As to what structures the dance of entropy, I think we have to look to our physiology. It is as if there is a deeper dance going on between our physiology and our interactions with our environment. What drives that? It's probably deep in our cells - in our evolutionary history - but something drives us to shape entropies in the way we do. 

Sunday 2 October 2022

Sleeping and Learning

If learning is about making new distinctions, there is a question about how we know a distinction. Since all distinctions have two sides (an inside and an outside) our knowledge of a new distinction must be able to apprehend both sides of it. So we must be able to cross the thresholds of our distinctions. At the same time, if we are not inside our distinctions - if we are not able to use them as a lens to view the world - they are useless in a practical way. Yet the distinctions which make up our lens are dependent on our being able to cross their threshold and see no distinctions. Is this sleep and dreaming?

We don't understand why we sleep. Except that we know that if we don't sleep, we die. That suggests that it is not just our conscious distinctions that require stepping outside of themselves, but the  physiological distinctions between cells, organs, etc. If they break down, we're dead.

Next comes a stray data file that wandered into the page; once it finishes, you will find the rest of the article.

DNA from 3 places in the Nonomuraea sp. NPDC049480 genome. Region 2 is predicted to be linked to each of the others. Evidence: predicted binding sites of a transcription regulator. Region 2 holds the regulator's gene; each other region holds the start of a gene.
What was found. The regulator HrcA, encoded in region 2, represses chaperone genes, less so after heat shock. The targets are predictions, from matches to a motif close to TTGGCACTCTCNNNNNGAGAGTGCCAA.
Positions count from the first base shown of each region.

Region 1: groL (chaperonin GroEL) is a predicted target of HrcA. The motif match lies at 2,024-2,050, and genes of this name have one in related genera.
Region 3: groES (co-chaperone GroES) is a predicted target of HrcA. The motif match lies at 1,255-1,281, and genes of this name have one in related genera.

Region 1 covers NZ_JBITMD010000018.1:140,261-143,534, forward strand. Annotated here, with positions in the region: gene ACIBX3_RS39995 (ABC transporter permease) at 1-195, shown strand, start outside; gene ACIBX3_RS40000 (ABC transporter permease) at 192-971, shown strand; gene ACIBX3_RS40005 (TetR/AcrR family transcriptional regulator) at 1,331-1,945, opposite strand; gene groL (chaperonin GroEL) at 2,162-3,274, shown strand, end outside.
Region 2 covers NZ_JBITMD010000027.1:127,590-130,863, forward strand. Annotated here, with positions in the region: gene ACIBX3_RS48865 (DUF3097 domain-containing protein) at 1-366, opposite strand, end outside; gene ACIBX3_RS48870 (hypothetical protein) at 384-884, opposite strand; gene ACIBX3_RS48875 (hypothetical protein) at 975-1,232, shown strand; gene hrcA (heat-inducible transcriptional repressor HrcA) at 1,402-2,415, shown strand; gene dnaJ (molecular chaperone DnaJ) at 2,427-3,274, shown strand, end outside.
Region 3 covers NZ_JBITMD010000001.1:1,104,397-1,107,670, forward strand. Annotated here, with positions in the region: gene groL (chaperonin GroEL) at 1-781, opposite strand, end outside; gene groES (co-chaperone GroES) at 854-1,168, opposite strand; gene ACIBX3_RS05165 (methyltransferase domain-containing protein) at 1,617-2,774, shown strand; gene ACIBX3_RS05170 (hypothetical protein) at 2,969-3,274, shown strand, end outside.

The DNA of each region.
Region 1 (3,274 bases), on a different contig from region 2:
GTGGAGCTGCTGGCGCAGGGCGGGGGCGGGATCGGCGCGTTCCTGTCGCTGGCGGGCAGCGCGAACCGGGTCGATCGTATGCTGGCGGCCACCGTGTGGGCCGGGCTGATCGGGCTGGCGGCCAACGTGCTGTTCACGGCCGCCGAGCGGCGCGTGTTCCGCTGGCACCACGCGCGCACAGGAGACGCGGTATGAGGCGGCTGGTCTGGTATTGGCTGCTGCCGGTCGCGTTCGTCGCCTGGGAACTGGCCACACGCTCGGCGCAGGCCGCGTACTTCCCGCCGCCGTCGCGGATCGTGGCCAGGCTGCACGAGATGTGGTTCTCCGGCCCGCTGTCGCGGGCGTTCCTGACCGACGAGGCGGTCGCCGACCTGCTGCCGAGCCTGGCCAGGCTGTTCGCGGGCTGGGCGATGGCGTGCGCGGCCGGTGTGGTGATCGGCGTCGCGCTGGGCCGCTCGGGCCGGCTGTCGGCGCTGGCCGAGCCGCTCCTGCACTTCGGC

At the same time, we know - at least anecdotally - that we learn in our sleep. We wake up in the morning having not been able to do something the day before, and find ourselves improved in our performance. Possibly because we've got "more energy" - but what's that? Thinking about distinctions necessitating boundary crossing helps here.

The Freudian "primary process" is the dream world of no distinctions. The world of the new baby. The "secondary process" is the regulating filter which channels the energy from the primary process into useful distinctions which (for adults at least) are conditioned by the social conventions of the "superego". (Talcott Parsons correctly recognised that Freud's superego was sociological). More to the point, this psychodynamic process between ego, id and superego was continual: a kind of pulse between the "oceanic" primary process and the secondary process.